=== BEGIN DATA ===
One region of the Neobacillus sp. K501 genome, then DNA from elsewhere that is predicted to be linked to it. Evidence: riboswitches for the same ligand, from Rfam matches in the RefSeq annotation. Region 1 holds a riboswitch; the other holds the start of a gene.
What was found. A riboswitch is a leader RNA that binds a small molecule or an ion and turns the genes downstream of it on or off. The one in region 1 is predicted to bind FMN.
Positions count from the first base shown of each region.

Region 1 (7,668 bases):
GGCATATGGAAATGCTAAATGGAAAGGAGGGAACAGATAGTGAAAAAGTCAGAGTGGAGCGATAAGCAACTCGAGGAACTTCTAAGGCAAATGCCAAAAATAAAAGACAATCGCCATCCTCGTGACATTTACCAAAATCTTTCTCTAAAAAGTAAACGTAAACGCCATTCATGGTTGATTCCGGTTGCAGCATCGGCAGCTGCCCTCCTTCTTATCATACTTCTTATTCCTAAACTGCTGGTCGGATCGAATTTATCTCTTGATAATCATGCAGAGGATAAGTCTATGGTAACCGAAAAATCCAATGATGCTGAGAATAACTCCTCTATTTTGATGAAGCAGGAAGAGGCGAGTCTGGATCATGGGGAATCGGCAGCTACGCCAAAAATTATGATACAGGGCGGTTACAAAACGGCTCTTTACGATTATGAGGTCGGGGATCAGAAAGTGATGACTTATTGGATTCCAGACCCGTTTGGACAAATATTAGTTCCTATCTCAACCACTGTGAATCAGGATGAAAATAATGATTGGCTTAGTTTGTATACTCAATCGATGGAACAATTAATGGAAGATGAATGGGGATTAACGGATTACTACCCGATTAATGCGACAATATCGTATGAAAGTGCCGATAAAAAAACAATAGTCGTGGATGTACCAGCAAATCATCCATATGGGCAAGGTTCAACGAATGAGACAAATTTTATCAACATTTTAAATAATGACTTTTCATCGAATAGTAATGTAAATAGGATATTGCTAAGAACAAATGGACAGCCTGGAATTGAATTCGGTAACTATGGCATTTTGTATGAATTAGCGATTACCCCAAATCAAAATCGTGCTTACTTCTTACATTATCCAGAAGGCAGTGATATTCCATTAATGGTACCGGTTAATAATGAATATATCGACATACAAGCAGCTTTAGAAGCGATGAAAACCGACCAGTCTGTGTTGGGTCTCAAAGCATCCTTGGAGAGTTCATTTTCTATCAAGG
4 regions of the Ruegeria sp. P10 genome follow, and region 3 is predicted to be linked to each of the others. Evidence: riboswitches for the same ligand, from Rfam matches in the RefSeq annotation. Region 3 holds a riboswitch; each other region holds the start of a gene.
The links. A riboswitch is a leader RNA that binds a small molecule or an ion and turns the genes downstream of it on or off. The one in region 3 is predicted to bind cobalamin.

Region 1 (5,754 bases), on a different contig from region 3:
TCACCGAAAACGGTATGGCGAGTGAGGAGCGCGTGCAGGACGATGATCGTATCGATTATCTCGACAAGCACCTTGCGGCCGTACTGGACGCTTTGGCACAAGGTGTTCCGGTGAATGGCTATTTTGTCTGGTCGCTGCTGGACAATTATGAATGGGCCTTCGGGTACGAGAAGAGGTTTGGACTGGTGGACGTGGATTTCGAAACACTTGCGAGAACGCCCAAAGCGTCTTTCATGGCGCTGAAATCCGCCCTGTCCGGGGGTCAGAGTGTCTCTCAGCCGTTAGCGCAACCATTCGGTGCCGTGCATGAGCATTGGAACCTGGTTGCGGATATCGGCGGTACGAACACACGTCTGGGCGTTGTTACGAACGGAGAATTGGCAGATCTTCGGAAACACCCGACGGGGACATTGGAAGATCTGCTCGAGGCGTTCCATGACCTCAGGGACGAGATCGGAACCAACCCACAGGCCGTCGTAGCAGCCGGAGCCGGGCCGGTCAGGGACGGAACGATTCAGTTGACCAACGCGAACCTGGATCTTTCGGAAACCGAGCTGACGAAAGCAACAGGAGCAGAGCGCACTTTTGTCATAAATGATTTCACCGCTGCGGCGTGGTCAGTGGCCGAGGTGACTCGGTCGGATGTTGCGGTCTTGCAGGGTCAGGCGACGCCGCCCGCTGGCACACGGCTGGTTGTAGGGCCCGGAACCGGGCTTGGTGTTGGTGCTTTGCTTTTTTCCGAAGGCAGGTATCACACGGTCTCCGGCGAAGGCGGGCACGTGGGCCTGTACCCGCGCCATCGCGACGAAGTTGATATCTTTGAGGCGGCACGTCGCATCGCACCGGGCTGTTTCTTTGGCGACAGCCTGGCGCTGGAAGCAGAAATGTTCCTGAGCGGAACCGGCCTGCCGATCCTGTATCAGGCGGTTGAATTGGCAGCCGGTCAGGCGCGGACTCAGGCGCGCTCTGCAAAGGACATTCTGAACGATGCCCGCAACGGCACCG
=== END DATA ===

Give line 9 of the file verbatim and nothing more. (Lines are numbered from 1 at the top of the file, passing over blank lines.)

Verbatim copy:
TCACCGAAAACGGTATGGCGAGTGAGGAGCGCGTGCAGGACGATGATCGTATCGATTATCTCGACAAGCACCTTGCGGCCGTACTGGACGCTTTGGCACAAGGTGTTCCGGTGAATGGCTATTTTGTCTGGTCGCTGCTGGACAATTATGAATGGGCCTTCGGGTACGAGAAGAGGTTTGGACTGGTGGACGTGGATTTCGAAACACTTGCGAGAACGCCCAAAGCGTCTTTCATGGCGCTGAAATCCGCCCTGTCCGGGGGTCAGAGTGTCTCTCAGCCGTTAGCGCAACCATTCGGTGCCGTGCATGAGCATTGGAACCTGGTTGCGGATATCGGCGGTACGAACACACGTCTGGGCGTTGTTACGAACGGAGAATTGGCAGATCTTCGGAAACACCCGACGGGGACATTGGAAGATCTGCTCGAGGCGTTCCATGACCTCAGGGACGAGATCGGAACCAACCCACAGGCCGTCGTAGCAGCCGGAGCCGGGCCGGTCAGGGACGGAACGATTCAGTTGACCAACGCGAACCTGGATCTTTCGGAAACCGAGCTGACGAAAGCAACAGGAGCAGAGCGCACTTTTGTCATAAATGATTTCACCGCTGCGGCGTGGTCAGTGGCCGAGGTGACTCGGTCGGATGTTGCGGTCTTGCAGGGTCAGGCGACGCCGCCCGCTGGCACACGGCTGGTTGTAGGGCCCGGAACCGGGCTTGGTGTTGGTGCTTTGCTTTTTTCCGAAGGCAGGTATCACACGGTCTCCGGCGAAGGCGGGCACGTGGGCCTGTACCCGCGCCATCGCGACGAAGTTGATATCTTTGAGGCGGCACGTCGCATCGCACCGGGCTGTTTCTTTGGCGACAGCCTGGCGCTGGAAGCAGAAATGTTCCTGAGCGGAACCGGCCTGCCGATCCTGTATCAGGCGGTTGAATTGGCAGCCGGTCAGGCGCGGACTCAGGCGCGCTCTGCAAAGGACATTCTGAACGATGCCCGCAACGGCACCG